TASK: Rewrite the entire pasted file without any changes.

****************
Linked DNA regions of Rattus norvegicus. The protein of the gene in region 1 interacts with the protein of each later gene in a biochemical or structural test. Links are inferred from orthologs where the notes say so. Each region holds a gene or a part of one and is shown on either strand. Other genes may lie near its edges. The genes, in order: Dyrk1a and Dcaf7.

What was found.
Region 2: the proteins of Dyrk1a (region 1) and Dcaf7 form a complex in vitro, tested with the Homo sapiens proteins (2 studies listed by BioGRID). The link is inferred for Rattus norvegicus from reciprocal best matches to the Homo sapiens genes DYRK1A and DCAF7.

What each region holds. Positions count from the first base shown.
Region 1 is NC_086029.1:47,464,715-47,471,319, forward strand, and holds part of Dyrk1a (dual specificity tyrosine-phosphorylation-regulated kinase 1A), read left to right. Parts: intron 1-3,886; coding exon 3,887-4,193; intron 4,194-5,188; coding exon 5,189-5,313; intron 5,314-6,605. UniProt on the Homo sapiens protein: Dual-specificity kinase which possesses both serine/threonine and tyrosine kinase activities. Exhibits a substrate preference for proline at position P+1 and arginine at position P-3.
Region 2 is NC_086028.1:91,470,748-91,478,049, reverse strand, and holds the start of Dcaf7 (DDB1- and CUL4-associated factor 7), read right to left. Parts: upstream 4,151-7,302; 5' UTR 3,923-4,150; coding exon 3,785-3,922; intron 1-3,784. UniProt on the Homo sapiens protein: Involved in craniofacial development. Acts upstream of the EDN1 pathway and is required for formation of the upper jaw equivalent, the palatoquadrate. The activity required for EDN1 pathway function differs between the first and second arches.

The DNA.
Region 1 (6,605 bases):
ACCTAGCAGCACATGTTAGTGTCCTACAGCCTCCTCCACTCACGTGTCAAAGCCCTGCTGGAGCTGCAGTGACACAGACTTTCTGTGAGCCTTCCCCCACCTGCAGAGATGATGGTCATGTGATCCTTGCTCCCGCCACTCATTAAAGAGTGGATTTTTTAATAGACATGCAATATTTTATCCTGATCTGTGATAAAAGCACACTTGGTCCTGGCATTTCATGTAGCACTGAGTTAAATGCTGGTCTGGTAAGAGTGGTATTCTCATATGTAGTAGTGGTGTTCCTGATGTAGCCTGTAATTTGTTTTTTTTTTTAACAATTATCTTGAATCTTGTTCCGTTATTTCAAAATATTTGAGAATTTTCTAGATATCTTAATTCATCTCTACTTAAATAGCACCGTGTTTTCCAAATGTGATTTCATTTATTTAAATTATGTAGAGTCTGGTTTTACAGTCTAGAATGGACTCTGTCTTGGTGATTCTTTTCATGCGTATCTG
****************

Linked DNA regions of Rattus norvegicus. The protein of the gene in region 1 interacts with the protein of each later gene in a biochemical or structural test. Links are inferred from orthologs where the notes say so. Each region holds a gene or a part of one and is shown on either strand. Other genes may lie near its edges. The genes, in order: Dyrk1a and Dcaf7.

What was found.
Region 2: the proteins of Dyrk1a (region 1) and Dcaf7 form a complex in vitro, tested with the Homo sapiens proteins (2 studies listed by BioGRID). The link is inferred for Rattus norvegicus from reciprocal best matches to the Homo sapiens genes DYRK1A and DCAF7.

What each region holds. Positions count from the first base shown.
Region 1 is NC_086029.1:47,464,715-47,471,319, forward strand, and holds part of Dyrk1a (dual specificity tyrosine-phosphorylation-regulated kinase 1A), read left to right. Parts: intron 1-3,886; coding exon 3,887-4,193; intron 4,194-5,188; coding exon 5,189-5,313; intron 5,314-6,605. UniProt on the Homo sapiens protein: Dual-specificity kinase which possesses both serine/threonine and tyrosine kinase activities. Exhibits a substrate preference for proline at position P+1 and arginine at position P-3.
Region 2 is NC_086028.1:91,470,748-91,478,049, reverse strand, and holds the start of Dcaf7 (DDB1- and CUL4-associated factor 7), read right to left. Parts: upstream 4,151-7,302; 5' UTR 3,923-4,150; coding exon 3,785-3,922; intron 1-3,784. UniProt on the Homo sapiens protein: Involved in craniofacial development. Acts upstream of the EDN1 pathway and is required for formation of the upper jaw equivalent, the palatoquadrate. The activity required for EDN1 pathway function differs between the first and second arches.

The DNA.
Region 1 (6,605 bases):
ACCTAGCAGCACATGTTAGTGTCCTACAGCCTCCTCCACTCACGTGTCAAAGCCCTGCTGGAGCTGCAGTGACACAGACTTTCTGTGAGCCTTCCCCCACCTGCAGAGATGATGGTCATGTGATCCTTGCTCCCGCCACTCATTAAAGAGTGGATTTTTTAATAGACATGCAATATTTTATCCTGATCTGTGATAAAAGCACACTTGGTCCTGGCATTTCATGTAGCACTGAGTTAAATGCTGGTCTGGTAAGAGTGGTATTCTCATATGTAGTAGTGGTGTTCCTGATGTAGCCTGTAATTTGTTTTTTTTTTTAACAATTATCTTGAATCTTGTTCCGTTATTTCAAAATATTTGAGAATTTTCTAGATATCTTAATTCATCTCTACTTAAATAGCACCGTGTTTTCCAAATGTGATTTCATTTATTTAAATTATGTAGAGTCTGGTTTTACAGTCTAGAATGGACTCTGTCTTGGTGATTCTTTTCATGCGTATCTG